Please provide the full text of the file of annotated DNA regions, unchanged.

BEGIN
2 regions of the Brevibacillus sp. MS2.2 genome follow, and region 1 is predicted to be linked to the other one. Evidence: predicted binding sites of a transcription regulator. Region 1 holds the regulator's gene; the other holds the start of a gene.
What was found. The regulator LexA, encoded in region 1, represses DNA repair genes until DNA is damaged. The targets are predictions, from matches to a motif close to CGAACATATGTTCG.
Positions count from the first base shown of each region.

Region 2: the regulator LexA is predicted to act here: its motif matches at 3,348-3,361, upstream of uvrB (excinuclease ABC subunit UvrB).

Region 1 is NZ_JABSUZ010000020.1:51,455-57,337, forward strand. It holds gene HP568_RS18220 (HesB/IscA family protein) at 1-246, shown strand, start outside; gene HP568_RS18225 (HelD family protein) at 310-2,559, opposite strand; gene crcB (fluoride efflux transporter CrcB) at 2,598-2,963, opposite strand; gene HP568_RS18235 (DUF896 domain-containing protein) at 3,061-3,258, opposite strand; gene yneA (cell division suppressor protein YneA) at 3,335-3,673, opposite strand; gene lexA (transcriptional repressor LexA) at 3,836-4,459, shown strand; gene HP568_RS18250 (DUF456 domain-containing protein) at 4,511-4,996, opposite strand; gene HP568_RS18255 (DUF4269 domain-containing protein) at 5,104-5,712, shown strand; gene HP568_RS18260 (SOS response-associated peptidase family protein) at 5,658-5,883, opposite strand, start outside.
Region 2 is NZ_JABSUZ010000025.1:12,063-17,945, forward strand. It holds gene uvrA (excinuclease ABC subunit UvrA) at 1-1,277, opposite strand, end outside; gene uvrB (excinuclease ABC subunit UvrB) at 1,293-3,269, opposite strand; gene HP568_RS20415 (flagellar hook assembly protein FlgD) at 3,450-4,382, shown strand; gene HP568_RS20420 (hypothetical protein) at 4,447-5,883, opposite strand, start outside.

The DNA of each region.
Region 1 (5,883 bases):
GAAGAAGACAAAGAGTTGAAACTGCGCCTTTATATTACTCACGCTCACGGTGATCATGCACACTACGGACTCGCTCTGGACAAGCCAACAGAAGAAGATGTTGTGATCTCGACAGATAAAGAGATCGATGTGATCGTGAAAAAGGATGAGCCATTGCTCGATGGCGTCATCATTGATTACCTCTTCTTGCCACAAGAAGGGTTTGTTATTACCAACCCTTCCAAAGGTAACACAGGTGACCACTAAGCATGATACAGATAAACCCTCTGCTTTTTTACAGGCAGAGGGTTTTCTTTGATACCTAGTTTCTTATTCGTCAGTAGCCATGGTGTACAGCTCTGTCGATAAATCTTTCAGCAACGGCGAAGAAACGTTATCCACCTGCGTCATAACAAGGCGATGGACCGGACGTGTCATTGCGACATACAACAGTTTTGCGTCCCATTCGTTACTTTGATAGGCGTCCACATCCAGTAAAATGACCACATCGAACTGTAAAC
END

2 regions of the Brevibacillus sp. MS2.2 genome follow, and region 1 is predicted to be linked to the other one. Evidence: predicted binding sites of a transcription regulator. Region 1 holds the regulator's gene; the other holds the start of a gene.
What was found. The regulator LexA, encoded in region 1, represses DNA repair genes until DNA is damaged. The targets are predictions, from matches to a motif close to CGAACATATGTTCG.
Positions count from the first base shown of each region.

Region 2: the regulator LexA is predicted to act here: its motif matches at 3,348-3,361, upstream of uvrB (excinuclease ABC subunit UvrB).

Region 1 is NZ_JABSUZ010000020.1:51,455-57,337, forward strand. It holds gene HP568_RS18220 (HesB/IscA family protein) at 1-246, shown strand, start outside; gene HP568_RS18225 (HelD family protein) at 310-2,559, opposite strand; gene crcB (fluoride efflux transporter CrcB) at 2,598-2,963, opposite strand; gene HP568_RS18235 (DUF896 domain-containing protein) at 3,061-3,258, opposite strand; gene yneA (cell division suppressor protein YneA) at 3,335-3,673, opposite strand; gene lexA (transcriptional repressor LexA) at 3,836-4,459, shown strand; gene HP568_RS18250 (DUF456 domain-containing protein) at 4,511-4,996, opposite strand; gene HP568_RS18255 (DUF4269 domain-containing protein) at 5,104-5,712, shown strand; gene HP568_RS18260 (SOS response-associated peptidase family protein) at 5,658-5,883, opposite strand, start outside.
Region 2 is NZ_JABSUZ010000025.1:12,063-17,945, forward strand. It holds gene uvrA (excinuclease ABC subunit UvrA) at 1-1,277, opposite strand, end outside; gene uvrB (excinuclease ABC subunit UvrB) at 1,293-3,269, opposite strand; gene HP568_RS20415 (flagellar hook assembly protein FlgD) at 3,450-4,382, shown strand; gene HP568_RS20420 (hypothetical protein) at 4,447-5,883, opposite strand, start outside.

The DNA of each region.
Region 1 (5,883 bases):
GAAGAAGACAAAGAGTTGAAACTGCGCCTTTATATTACTCACGCTCACGGTGATCATGCACACTACGGACTCGCTCTGGACAAGCCAACAGAAGAAGATGTTGTGATCTCGACAGATAAAGAGATCGATGTGATCGTGAAAAAGGATGAGCCATTGCTCGATGGCGTCATCATTGATTACCTCTTCTTGCCACAAGAAGGGTTTGTTATTACCAACCCTTCCAAAGGTAACACAGGTGACCACTAAGCATGATACAGATAAACCCTCTGCTTTTTTACAGGCAGAGGGTTTTCTTTGATACCTAGTTTCTTATTCGTCAGTAGCCATGGTGTACAGCTCTGTCGATAAATCTTTCAGCAACGGCGAAGAAACGTTATCCACCTGCGTCATAACAAGGCGATGGACCGGACGTGTCATTGCGACATACAACAGTTTTGCGTCCCATTCGTTACTTTGATAGGCGTCCACATCCAGTAAAATGACCACATCGAACTGTAAAC